David Bourget (Western Ontario)
David Chalmers (ANU, NYU)
Rafael De Clercq
Ezio Di Nucci
Jack Alan Reynolds
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Mind and Language 14 (4):441–467 (1999)
In this paper I propose a novel treatment of generic sentences, which proceeds by means of different levels of analysis. According to this account, all generic sentences (I-generics and D-generics alike) are initially treated in a uniform manner, as involving higher-order predication (following the work of George Boolos, James Higginbotham and Barry Schein on plurals). Their non-uniform character, however, re-emerges at subsequent levels of analysis, when the higher-order predications of the first level are cashed out in terms of quantification over individuals: this last step, I suggest, involves knowledge concerning the lexical meaning of the predicates in question.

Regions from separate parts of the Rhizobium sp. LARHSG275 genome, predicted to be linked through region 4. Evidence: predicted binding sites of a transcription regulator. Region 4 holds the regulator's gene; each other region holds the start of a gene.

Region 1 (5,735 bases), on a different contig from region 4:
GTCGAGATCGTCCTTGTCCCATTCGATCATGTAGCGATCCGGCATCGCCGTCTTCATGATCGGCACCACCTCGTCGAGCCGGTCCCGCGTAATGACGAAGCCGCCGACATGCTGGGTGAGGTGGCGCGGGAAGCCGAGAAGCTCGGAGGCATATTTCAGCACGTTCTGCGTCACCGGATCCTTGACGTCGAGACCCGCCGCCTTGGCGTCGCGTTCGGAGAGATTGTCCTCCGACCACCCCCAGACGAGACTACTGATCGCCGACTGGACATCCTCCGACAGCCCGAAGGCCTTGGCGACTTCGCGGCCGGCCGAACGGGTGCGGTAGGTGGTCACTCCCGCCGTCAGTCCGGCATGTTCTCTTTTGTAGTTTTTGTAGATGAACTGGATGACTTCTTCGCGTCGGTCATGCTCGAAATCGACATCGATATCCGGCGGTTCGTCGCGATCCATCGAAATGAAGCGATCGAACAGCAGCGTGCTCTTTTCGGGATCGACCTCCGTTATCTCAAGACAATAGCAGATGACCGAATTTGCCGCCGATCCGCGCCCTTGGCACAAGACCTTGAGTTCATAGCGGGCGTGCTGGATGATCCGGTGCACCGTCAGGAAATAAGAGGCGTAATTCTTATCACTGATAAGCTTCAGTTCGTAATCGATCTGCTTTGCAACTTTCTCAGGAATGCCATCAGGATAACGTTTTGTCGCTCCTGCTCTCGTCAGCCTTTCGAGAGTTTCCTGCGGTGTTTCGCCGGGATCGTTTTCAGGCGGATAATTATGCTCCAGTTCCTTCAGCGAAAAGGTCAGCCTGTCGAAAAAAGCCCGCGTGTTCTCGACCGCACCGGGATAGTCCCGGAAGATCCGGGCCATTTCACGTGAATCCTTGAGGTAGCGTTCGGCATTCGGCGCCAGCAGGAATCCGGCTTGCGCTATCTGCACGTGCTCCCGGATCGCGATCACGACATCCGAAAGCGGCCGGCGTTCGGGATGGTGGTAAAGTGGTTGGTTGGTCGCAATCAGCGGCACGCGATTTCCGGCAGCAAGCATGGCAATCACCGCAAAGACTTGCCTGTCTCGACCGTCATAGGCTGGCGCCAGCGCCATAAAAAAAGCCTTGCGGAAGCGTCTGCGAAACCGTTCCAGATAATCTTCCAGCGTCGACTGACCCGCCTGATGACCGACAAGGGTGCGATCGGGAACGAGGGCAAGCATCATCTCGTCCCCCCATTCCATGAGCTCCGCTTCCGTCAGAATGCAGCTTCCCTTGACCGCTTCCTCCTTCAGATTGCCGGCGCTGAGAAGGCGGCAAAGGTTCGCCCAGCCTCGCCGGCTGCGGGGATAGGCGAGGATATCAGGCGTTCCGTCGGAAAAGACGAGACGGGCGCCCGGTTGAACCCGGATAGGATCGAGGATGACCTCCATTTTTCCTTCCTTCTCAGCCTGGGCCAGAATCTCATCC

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Citations of this work BETA
David Liebesman (2011). Simple Generics. Noûs 45 (3):409-442.
Berit Brogaard (2007). Sharvy's Theory of Definite Descriptions Revisited. Pacific Philosophical Quarterly 88 (2):160–180.
Berit Brogaard (2007). The but Not All: A Partitive Account of Plural Definite Descriptions. Mind and Language 22 (4):402–426.
John Collins (2015). Genericity as a Unitary Psychological Phenomenon: An Argument From Linguistic Diversity. Ratio 28 (4):369-394.
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